The Transparent Benchmarking Team within HM Revenue & Customs (HMRC) has selected a number of trade sectors to test the use of ‘benchmarks’. The benchmarks provide businesses, within the chosen trade sector, with a guide to see whether the net profit rate they are achieving is comparable to their competitors and within the ‘parameters’ expected by HMRC.
As one of the selected trades, painters and decorators have started to receive letters telling them that HMRC has compared the tax returns submitted by all painters and decorators over the last three years. The turnover declared and expenses claimed on all of the returns have been used by HMRC to determine a ‘net profit ratio’. The net profit ratio benchmark range for painters and decorators has been calculated at between 59-79%, to reflect the fact that every business, even comparable businesses within the same sector, are run differently and have their own unique characteristics.
The letters go on to state that if the painter or decorators net profit ratio does not fall within the benchmark range, this could be down to two common reasons:
- Numbers – have the right numbers been put in the right boxes?
- Expenses – have any expenses been claimed by mistake or not claimed for?
However, the key question really is, what will HMRC do if a painter or decorator files a tax return which is outside the benchmark range, in other words achieving less than 59%? Is a full blown investigation the inevitable outcome?
Titled ‘Helping you complete your 2013-14 tax return’, the HMRC letters read word for word as follows:
Dear Mr Xxxxxx
Do you want to save time by avoiding unnecessary contact with us?
Do you want to know how your business compares to others in your trade?
Then we can help by using something called a benchmark, which is a guide you can use to help compare your business to others in your trade sector.
Why are we writing to you?
We are testing the use of benchmarks because we think it could help business owners to make sure that their Self Assessment returns are correct. If anything is wrong with your Self Assessment return, it may mean that you have to spend valuable time putting things right – instead of being able to get on with running your business.
Research in other countries has shown that telling businesses in the same trade how similar businesses are performing, can help them get their return right. We want to see if this works in the UK. To test it, we are looking at a small number of trade sectors. One of the trades we’ve chosen is painter and decorators and our records show that you are a painter and decorator.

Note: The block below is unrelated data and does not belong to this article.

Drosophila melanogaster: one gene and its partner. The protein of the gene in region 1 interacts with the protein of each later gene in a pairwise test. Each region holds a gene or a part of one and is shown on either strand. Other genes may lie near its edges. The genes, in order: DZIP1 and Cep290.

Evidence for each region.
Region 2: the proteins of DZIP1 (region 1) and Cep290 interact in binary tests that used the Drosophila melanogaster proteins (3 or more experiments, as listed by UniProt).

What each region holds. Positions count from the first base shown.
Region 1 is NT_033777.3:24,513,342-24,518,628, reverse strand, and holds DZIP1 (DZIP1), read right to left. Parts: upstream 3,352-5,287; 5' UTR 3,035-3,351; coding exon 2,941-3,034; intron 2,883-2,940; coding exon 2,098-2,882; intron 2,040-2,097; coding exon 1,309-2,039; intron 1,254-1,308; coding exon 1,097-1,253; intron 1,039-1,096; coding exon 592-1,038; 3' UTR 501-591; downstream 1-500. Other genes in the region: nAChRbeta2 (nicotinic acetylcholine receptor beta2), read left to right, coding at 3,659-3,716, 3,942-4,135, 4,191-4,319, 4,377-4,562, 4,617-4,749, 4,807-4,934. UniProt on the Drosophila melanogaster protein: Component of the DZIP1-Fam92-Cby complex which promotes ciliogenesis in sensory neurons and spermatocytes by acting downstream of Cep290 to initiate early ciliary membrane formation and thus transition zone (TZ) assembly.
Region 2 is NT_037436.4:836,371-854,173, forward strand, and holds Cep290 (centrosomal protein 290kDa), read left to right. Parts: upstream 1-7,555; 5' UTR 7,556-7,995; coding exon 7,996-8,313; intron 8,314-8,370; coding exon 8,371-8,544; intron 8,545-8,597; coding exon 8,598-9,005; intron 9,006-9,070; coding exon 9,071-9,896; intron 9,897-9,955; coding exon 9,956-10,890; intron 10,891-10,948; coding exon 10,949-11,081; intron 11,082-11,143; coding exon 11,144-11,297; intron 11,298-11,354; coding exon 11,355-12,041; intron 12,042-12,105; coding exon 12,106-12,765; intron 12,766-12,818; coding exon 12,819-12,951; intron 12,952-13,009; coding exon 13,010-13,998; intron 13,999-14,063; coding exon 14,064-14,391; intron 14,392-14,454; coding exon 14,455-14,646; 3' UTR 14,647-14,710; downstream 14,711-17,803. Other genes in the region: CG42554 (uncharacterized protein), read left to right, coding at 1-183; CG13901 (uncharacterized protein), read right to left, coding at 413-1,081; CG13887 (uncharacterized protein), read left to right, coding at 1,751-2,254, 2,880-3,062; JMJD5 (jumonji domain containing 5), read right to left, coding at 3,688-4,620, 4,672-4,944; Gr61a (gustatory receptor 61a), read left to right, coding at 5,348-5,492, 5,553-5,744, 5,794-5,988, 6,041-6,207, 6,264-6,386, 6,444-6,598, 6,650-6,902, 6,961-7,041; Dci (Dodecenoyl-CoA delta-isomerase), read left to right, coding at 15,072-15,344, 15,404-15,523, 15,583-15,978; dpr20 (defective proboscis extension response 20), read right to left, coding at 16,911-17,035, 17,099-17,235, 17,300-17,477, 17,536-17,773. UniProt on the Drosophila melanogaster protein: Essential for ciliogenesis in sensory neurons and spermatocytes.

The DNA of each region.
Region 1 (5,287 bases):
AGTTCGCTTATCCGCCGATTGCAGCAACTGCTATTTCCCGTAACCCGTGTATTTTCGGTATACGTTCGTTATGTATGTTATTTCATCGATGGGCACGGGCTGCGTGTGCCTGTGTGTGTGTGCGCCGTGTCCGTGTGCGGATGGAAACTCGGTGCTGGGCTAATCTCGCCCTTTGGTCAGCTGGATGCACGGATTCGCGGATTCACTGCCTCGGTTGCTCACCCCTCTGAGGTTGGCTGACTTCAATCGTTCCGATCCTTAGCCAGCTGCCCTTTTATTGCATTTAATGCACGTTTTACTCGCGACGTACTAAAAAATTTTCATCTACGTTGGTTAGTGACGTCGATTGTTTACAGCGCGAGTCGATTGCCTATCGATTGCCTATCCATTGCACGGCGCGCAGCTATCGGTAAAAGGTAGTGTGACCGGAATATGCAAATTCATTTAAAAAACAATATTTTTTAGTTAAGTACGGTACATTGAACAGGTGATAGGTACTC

What is the benchmark and how has it been created?
We’ve used information from returns from all painter and decorators for the past three years. We’ve taken the numbers for business income (turnover) and expenses and worked out a ratio from them. (We call this the ‘net profit ratio’).
Net profit is often called the ‘bottom line’ for business.
People in the same trade run their businesses differently, so we do not expect everyone to have the same net profit rate. Instead we are giving a range:
The net profit benchmark range for painters and decorators is 59 – 79 per cent.
How do we work out yours?
You can easily work out the net profit ratio for your business:
Step 1: Work out how much money your business has made for the financial year 2013-14 – this is your business income (turnover).
Step 2: Work out all the expenses you can properly claim and subtract this amount from the turnover. This will give you your net profit.
Step 3: You then take your net profit and divide it (/) by your turnover and then multiply it by 100 – This is your net profit ratio.
What should you do now?
When you are completing your Self Assessment return, use the steps above to work out the net profit ratio for your business and then see if it falls within the range of businesses like yours.
If you have a tax agent (e.g. accountant) please let them have a copy of this letter as soon as possible.
What if you are outside the benchmark range?
Don’t worry as there can be good reasons why your business might fall outside the range, for example if you are using the simplified expenses scheme.
However, if the net profit for your business doesn’t look right, it could be a sign that some of the figures on your Self Assessment return aren’t correct. There are two common reasons for this and we’ve listed these below:
1. Numbers – For example, have you put all the right numbers in the right boxes?
2. Expenses – For example, have you claimed all the expenses you are entitled to? Have you included any expenses by mistake? (such as private use, capital spend, your own wages.)
If you have checked and you are happy your figures are correct then you should submit your return as normal by the deadline.
Help and advice
You can find further information and definitions to help you complete your Self Assessment return on our website:
We have also set out examples of business expenditure and what can and cannot be claimed as expenses.
Transparent Benchmarking team
Some people may remember Eric Morecambe, during a classic comedy sketch with Andre Previn on the Morecambe and Wise show, saying ‘I’m playing all the right notes, but not necessarily in the right order.’
This could be argued as being very similar, with HMRC saying ‘ You’ve got all the right numbers, but not necessarily in the right boxes.’
Author: Guy Smith, Senior Tax Consultant on the ReSource Tax and VAT Consultancy Team.